We talk a lot about ‘culture shock’, the anxiety and uncertainty created by experiencing a new culture, language, weather, food, and behaviours. But what about the 'health culture shock' that can occur in doctors' consulting rooms in other countries and cultures?
- Child protection
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We're seeing increasing reports of eco-emotions such as eco-anxiety. Helping children to make sense of what is happening in the world is vital. Climate psychologists (and upcoming keynotes) outline six tips for how to talk with young people about it.
The covid pandemic accelerated a pandemic that was already underway: one of disconnection. Ours is an era of struggling to find, maintain, or rediscover a sense of belonging. We asked our Forum keynote speaker Dr Doug Ota to tell us more.
Cheryl-Ann Weekes has worked as a counsellor with the teen population since 1997. In this short Q&A, she highlights what we will learn from her expertise in social emotional counselling during her upcoming Mental Health & Well-being Workshop session.
Explore seven key texts plus supporting evidence and resources from Alysa M Perreras and Dr Emily Meadows who look at safeguarding through an equity lens. They guide schools to build more robust protections against harm in schools and strengthen existing child safeguarding measures.
Learning from student perspectives and recommendations, we explore gaps in our knowledge and practice relating to international students' mental health and well-being when transitioning from secondary school to higher education.
As we update our CIS Safeguarding and Governance Briefing for 2022, Leila Holmyard looks at some unique considerations for schools to take into account when planning safeguarding training for their board.
Dr Linn Friedrichs and Reid Pierce invite you to use the energy of a new school year to reflect on lessons learned and courageously reimagine what the future for your school could look like through a DEI lens.
Amazing work has been achieved by the International Taskforce on Child Protection volunteers since they joined together in 2014. Jane Larsson highlights the breadth of experience they contribute and the opportunity to get involved and further expand the pool of knowledge.
Educational associations continue to explore and report on concerns about the mental health and well-being of school leaders, faculty, and staff. New research by NAIS prompts Jane Larsson to wonder how leaders in international education are thinking and feeling about these challenges as they begin a new term.
Immanuel Kant describes a good person as one who is committed to taking moral considerations and making reasonable conclusions before acting. But what does it mean to be a good person? And what does it mean to do good?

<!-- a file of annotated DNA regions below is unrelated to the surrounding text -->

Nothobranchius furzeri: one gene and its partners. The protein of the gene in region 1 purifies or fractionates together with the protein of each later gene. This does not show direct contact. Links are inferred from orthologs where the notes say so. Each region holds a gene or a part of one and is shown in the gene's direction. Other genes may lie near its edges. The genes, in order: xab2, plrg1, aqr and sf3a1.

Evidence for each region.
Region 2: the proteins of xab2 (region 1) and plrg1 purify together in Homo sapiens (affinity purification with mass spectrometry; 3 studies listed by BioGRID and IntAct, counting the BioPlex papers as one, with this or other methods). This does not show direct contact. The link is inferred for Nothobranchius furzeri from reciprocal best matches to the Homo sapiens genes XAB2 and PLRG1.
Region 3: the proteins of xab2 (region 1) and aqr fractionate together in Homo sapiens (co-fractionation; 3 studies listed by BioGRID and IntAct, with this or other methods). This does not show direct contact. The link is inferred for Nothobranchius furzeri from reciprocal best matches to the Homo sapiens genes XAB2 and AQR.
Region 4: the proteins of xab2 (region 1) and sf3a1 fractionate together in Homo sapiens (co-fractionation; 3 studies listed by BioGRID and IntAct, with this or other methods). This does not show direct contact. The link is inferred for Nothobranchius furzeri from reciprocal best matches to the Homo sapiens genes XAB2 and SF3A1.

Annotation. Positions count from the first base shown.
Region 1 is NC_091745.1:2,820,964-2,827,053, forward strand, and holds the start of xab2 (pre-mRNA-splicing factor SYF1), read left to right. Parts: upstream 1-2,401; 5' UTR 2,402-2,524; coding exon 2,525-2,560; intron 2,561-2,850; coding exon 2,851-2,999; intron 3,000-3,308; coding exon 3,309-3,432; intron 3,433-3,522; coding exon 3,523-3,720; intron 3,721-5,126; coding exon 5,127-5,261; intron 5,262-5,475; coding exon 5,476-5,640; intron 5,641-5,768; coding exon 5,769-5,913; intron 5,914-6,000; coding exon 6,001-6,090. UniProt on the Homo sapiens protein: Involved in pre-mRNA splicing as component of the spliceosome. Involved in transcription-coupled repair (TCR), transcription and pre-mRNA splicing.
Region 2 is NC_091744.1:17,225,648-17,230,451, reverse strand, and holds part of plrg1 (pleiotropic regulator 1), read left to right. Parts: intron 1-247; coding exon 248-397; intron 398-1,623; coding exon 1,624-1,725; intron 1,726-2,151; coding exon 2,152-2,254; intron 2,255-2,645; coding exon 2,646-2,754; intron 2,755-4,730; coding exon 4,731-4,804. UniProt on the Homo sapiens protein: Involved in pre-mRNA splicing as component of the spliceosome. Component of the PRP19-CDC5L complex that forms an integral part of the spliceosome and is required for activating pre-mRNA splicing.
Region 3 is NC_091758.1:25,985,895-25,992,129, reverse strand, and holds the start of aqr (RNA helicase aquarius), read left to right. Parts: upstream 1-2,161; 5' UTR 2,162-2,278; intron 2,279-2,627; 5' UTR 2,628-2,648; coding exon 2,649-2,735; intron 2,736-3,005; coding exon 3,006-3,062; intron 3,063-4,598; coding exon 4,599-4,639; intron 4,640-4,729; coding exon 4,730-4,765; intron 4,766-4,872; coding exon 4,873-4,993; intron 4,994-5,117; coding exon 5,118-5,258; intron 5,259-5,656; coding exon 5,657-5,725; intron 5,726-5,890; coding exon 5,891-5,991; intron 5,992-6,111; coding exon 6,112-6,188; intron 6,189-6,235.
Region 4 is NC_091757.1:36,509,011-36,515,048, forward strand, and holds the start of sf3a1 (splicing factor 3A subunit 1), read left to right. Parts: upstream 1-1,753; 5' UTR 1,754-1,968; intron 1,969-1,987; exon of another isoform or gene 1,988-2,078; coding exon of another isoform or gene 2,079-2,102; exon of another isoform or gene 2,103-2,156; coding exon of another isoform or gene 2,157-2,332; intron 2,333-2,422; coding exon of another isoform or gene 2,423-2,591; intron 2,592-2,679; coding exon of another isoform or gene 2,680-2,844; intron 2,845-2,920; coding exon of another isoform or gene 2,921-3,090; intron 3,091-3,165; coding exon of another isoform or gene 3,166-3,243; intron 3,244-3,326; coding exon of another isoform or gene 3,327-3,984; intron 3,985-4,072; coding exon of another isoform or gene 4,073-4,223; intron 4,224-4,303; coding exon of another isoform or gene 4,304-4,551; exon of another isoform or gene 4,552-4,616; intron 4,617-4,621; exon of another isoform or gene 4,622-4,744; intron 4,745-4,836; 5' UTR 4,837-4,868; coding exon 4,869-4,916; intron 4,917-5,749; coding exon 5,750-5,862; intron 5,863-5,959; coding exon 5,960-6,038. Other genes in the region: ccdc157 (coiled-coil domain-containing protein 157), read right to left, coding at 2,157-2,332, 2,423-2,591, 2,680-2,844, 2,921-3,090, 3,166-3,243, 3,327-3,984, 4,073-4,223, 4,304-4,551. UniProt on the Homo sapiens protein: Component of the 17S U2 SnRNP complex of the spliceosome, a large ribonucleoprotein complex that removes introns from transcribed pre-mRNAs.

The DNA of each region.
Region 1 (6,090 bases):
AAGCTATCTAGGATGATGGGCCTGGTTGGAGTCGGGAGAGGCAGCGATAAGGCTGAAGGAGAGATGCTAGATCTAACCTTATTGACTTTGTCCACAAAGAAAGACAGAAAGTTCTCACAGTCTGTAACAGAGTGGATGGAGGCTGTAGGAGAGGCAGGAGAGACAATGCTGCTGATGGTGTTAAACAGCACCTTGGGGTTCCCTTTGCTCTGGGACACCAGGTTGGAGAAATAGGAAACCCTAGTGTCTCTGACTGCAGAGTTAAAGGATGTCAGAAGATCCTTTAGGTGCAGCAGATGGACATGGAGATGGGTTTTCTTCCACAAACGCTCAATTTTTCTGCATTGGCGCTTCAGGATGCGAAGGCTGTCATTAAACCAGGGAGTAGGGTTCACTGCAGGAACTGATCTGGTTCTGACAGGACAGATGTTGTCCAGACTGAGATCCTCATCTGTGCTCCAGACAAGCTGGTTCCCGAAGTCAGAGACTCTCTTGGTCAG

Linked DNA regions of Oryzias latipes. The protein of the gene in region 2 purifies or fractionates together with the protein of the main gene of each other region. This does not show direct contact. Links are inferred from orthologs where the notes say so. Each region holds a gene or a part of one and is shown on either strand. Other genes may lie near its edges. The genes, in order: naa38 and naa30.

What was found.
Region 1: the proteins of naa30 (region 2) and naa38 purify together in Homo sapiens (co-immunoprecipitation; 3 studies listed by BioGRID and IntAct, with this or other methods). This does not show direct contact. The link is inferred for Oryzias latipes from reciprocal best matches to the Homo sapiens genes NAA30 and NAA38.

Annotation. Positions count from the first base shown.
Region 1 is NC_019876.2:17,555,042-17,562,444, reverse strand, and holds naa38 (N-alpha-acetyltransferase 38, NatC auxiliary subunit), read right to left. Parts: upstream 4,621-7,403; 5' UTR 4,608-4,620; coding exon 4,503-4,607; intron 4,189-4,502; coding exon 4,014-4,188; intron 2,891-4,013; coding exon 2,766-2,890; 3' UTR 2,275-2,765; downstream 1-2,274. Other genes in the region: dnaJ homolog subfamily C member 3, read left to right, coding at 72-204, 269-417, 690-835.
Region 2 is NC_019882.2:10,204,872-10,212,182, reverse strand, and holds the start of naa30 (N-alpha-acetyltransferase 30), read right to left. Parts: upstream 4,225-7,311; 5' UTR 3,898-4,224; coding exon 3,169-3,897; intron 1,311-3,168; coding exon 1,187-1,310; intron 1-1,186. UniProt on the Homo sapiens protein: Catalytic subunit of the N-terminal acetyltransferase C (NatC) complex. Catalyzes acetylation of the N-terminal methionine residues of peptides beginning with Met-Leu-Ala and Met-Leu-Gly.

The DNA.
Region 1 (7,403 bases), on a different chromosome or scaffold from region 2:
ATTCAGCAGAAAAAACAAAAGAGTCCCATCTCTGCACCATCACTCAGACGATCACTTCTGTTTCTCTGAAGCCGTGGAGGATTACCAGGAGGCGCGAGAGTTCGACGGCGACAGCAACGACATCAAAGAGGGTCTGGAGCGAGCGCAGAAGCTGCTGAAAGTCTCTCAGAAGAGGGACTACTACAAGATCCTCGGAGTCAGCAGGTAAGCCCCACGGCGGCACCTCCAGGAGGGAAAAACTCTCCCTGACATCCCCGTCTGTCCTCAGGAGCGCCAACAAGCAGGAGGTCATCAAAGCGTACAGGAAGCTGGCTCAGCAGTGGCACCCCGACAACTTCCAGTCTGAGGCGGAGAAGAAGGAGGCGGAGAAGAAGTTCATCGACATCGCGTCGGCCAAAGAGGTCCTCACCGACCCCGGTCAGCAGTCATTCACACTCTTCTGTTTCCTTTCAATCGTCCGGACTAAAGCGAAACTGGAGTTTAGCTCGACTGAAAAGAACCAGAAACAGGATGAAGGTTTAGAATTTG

We underestimate the effect that bad news, particularly about climate change, has on the minds of young people. Many young people feel that their futures and those of the planet are doomed. Hear more from Dr Laurence Peters.
A student-led initiative at the International School of Basel faced resistance and overcame scepticism to establish an impactful committee dedicated to tackling discrimination.
Are you thinking of strengthening the health and well-being support in your primary school? Here are five steps we learned through our recent experiences at St Michael’s International School, Kobe, Japan.
These compelling case studies from schools worldwide demonstrate practical examples of how wellbeing data can be used in reality.
Helping young people develop the knowledge, tools, and skills to keep themselves safer online is a vital aspect of our adult roles. A powerful medium for students to explore this topic and raise awareness while developing a new or budding skill is filmmaking.
Could I be a leader? Am I a leader? Should I even want to be a leader? Surely there are more suitable people out there. I wanted more representation. I wanted my classroom and biological children to see more people of color in the international school sector, but I had always hoped that someone else would do that work.
The breaks we take during the summer, winter and mid-semester are vital for reinvigorating our own and our colleagues’ spirit and passion for teaching when school resumes. Middle level leaders can help teams leave for the holidays with some peace of mind.
Part three of a blog series to unpack well-being in international education welcomes student voice and perspective as a mini-case study to shine a light on what’s truly important when it comes to their well-being.
How do you approach a data-led, data-fed approach to well-being and illuminate your pursuit of the 'well-being first' school? Matthew Savage suggests ways to measure what really matters.